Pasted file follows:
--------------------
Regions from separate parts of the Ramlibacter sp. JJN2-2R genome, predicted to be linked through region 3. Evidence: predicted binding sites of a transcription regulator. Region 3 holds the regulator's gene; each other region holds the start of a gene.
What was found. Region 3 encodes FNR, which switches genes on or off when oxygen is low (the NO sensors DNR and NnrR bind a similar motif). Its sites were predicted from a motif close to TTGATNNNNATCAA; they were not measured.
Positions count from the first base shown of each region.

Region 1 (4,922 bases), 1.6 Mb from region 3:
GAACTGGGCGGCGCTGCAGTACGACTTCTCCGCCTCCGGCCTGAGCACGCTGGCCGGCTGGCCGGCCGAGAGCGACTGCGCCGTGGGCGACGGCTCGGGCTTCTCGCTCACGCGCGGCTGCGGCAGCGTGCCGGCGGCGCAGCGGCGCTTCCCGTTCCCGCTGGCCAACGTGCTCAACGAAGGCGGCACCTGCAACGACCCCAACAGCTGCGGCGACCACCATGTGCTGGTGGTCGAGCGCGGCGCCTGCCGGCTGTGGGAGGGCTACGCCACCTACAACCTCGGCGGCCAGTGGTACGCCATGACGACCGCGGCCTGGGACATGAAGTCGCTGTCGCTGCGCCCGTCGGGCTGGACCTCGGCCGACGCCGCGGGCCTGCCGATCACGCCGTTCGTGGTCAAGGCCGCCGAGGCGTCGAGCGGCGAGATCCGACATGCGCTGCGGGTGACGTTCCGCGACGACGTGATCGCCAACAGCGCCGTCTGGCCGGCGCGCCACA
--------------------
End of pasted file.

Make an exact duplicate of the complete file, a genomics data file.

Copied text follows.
Regions from separate parts of the Ramlibacter sp. JJN2-2R genome, predicted to be linked through region 3. Evidence: predicted binding sites of a transcription regulator. Region 3 holds the regulator's gene; each other region holds the start of a gene.
What was found. Region 3 encodes FNR, which switches genes on or off when oxygen is low (the NO sensors DNR and NnrR bind a similar motif). Its sites were predicted from a motif close to TTGATNNNNATCAA; they were not measured.
Positions count from the first base shown of each region.

Region 1 (4,922 bases), 1.6 Mb from region 3:
GAACTGGGCGGCGCTGCAGTACGACTTCTCCGCCTCCGGCCTGAGCACGCTGGCCGGCTGGCCGGCCGAGAGCGACTGCGCCGTGGGCGACGGCTCGGGCTTCTCGCTCACGCGCGGCTGCGGCAGCGTGCCGGCGGCGCAGCGGCGCTTCCCGTTCCCGCTGGCCAACGTGCTCAACGAAGGCGGCACCTGCAACGACCCCAACAGCTGCGGCGACCACCATGTGCTGGTGGTCGAGCGCGGCGCCTGCCGGCTGTGGGAGGGCTACGCCACCTACAACCTCGGCGGCCAGTGGTACGCCATGACGACCGCGGCCTGGGACATGAAGTCGCTGTCGCTGCGCCCGTCGGGCTGGACCTCGGCCGACGCCGCGGGCCTGCCGATCACGCCGTTCGTGGTCAAGGCCGCCGAGGCGTCGAGCGGCGAGATCCGACATGCGCTGCGGGTGACGTTCCGCGACGACGTGATCGCCAACAGCGCCGTCTGGCCGGCGCGCCACA